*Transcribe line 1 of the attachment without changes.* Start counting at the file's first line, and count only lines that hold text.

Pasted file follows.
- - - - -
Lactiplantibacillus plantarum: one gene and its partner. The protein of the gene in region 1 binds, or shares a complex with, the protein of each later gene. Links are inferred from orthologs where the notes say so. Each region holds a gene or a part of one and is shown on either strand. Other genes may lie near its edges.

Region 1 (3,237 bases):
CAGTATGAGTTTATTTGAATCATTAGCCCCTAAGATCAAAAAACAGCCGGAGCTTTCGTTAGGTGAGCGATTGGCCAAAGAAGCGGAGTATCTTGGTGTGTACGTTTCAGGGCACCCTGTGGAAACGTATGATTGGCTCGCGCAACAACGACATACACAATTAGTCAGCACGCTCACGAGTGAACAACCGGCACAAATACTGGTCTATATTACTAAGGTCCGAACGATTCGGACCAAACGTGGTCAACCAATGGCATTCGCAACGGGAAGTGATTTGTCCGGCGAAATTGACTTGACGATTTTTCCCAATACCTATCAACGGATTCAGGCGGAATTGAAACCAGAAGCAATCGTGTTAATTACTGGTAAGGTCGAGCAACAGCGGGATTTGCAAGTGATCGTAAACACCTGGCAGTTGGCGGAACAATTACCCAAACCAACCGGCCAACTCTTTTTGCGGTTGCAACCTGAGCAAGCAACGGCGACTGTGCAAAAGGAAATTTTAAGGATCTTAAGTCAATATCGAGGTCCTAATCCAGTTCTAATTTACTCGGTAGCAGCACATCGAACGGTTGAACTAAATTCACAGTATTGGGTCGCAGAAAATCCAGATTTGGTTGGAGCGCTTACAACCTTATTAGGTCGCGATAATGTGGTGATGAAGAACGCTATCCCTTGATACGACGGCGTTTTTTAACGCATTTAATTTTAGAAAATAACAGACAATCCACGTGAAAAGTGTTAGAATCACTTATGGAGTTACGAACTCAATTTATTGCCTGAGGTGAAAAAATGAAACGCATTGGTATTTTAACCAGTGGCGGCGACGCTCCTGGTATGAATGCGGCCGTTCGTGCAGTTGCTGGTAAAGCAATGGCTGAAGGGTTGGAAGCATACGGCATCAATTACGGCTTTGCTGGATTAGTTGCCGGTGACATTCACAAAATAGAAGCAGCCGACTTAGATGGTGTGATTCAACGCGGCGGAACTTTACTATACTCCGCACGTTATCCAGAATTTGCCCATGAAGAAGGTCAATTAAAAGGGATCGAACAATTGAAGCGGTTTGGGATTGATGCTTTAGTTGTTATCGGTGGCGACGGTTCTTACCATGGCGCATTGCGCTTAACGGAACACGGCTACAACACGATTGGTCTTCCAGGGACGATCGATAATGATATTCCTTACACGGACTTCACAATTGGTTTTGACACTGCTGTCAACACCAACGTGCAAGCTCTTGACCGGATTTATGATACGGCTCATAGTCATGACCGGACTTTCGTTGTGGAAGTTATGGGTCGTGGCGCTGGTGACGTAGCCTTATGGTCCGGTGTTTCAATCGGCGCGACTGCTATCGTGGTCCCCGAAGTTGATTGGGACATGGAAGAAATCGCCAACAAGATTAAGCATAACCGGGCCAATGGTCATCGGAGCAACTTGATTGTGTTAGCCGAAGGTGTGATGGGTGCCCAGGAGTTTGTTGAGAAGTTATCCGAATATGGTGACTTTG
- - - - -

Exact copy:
Lactiplantibacillus plantarum: one gene and its partner. The protein of the gene in region 1 binds, or shares a complex with, the protein of each later gene. Links are inferred from orthologs where the notes say so. Each region holds a gene or a part of one and is shown on either strand. Other genes may lie near its edges.